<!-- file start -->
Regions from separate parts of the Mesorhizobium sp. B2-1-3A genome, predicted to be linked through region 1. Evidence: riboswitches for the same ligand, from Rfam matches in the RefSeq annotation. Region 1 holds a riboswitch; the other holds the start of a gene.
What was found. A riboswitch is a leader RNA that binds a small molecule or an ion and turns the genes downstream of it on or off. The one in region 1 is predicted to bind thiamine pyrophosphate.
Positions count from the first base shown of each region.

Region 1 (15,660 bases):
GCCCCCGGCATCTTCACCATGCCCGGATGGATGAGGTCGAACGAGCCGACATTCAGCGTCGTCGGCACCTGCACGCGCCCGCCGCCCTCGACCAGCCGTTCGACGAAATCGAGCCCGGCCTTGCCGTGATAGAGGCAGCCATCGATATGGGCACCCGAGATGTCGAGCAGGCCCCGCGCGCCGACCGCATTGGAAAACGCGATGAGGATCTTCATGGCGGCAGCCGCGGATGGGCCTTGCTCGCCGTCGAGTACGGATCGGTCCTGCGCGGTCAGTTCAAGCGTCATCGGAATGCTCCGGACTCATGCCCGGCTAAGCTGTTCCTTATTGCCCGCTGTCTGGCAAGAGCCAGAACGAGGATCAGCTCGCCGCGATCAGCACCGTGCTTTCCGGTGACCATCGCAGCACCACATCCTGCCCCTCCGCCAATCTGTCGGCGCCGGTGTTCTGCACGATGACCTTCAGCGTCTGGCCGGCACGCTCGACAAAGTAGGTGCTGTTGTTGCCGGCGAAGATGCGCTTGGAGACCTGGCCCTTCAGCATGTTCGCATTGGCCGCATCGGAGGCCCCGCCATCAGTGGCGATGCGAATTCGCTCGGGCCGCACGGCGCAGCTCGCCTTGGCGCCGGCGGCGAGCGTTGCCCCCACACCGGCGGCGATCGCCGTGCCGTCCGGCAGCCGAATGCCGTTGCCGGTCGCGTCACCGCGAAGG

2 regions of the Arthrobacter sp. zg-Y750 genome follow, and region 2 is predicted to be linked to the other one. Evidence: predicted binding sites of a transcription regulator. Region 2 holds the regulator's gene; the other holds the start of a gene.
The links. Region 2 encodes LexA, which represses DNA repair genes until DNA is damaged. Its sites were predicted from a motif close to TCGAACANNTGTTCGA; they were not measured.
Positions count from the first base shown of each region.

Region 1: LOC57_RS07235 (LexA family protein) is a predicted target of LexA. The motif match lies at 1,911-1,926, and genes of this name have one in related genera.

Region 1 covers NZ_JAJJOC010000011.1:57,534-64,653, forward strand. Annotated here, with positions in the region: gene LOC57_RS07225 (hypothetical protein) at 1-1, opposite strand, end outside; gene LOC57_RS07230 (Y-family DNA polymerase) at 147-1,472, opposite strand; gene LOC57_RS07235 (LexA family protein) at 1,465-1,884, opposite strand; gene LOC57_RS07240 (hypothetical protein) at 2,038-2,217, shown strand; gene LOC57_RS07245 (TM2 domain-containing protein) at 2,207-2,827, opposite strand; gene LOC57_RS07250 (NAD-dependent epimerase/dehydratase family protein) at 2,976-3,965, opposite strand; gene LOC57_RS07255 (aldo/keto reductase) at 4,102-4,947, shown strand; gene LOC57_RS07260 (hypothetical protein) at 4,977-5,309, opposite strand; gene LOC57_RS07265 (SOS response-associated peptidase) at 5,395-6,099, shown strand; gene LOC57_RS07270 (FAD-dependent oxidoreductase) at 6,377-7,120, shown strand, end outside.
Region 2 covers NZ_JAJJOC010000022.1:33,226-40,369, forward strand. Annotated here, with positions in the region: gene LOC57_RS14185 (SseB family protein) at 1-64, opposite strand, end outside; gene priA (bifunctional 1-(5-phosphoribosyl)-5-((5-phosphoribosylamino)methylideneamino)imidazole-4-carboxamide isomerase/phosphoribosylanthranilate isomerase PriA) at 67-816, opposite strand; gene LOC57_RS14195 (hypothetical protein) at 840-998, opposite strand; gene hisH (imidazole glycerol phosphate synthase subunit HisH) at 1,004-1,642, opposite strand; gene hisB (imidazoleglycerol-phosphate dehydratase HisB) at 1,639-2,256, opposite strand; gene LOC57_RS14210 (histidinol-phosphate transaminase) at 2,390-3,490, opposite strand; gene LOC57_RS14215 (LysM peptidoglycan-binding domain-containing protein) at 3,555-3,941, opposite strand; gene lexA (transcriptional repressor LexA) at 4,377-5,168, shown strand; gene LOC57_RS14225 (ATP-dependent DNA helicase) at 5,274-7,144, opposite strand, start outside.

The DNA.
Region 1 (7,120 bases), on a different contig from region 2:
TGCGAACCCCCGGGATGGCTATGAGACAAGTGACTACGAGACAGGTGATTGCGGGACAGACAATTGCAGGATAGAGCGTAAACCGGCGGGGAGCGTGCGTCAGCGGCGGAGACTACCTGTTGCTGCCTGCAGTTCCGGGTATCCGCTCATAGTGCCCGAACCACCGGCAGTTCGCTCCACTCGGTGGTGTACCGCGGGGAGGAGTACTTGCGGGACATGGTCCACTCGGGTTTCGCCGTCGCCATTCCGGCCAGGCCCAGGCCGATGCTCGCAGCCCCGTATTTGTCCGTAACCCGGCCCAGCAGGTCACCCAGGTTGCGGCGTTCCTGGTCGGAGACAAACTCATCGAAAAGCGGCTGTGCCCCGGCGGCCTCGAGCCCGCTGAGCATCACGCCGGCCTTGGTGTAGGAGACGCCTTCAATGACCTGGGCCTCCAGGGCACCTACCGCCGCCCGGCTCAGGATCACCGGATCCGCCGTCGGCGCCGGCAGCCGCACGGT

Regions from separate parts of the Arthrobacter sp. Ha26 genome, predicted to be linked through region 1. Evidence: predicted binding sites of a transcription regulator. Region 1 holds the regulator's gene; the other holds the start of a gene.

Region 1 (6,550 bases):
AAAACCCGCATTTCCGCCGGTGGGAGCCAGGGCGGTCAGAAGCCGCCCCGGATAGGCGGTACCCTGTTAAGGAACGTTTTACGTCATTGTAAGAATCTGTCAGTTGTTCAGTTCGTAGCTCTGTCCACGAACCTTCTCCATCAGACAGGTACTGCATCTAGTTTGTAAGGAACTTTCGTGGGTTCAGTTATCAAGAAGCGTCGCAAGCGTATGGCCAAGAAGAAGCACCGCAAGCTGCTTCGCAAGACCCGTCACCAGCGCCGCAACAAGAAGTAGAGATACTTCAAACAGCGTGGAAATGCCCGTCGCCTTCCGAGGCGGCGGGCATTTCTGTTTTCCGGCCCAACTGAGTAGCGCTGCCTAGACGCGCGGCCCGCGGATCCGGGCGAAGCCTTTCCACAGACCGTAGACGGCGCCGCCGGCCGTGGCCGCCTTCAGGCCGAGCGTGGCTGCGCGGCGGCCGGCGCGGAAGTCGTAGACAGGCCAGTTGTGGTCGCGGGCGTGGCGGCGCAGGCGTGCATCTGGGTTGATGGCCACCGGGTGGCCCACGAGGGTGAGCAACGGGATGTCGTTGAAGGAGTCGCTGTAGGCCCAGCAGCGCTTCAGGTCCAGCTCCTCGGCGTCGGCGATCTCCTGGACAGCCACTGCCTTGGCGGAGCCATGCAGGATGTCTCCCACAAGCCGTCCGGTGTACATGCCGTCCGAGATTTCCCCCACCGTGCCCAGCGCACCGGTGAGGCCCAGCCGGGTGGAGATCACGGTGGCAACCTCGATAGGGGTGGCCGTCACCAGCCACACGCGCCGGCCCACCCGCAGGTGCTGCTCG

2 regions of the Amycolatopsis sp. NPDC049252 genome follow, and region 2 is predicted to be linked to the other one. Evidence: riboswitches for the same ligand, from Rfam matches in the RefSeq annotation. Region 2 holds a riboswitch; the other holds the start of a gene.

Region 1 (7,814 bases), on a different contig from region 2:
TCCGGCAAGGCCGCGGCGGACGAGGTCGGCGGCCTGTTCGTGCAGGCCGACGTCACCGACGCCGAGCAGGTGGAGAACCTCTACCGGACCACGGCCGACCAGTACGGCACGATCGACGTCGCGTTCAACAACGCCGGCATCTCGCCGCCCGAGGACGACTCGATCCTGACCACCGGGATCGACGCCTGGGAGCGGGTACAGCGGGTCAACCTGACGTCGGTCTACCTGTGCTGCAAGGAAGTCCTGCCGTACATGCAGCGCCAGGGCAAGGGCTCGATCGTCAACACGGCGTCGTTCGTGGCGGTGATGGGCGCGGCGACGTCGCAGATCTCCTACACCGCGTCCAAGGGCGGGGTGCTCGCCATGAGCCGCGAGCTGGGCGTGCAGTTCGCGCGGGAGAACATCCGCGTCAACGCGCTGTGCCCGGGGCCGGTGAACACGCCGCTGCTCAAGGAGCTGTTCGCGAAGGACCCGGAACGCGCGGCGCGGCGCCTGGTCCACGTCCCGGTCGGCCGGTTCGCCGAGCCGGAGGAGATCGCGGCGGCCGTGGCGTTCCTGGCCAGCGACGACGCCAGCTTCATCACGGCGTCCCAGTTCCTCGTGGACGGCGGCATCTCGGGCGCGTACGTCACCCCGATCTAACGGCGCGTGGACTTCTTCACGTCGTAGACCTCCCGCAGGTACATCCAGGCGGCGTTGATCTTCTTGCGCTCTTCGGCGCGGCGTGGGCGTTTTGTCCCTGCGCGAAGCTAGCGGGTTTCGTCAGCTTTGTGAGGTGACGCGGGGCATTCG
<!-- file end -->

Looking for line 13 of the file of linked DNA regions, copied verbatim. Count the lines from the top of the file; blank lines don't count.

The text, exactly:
Region 1 (7,120 bases), on a different contig from region 2: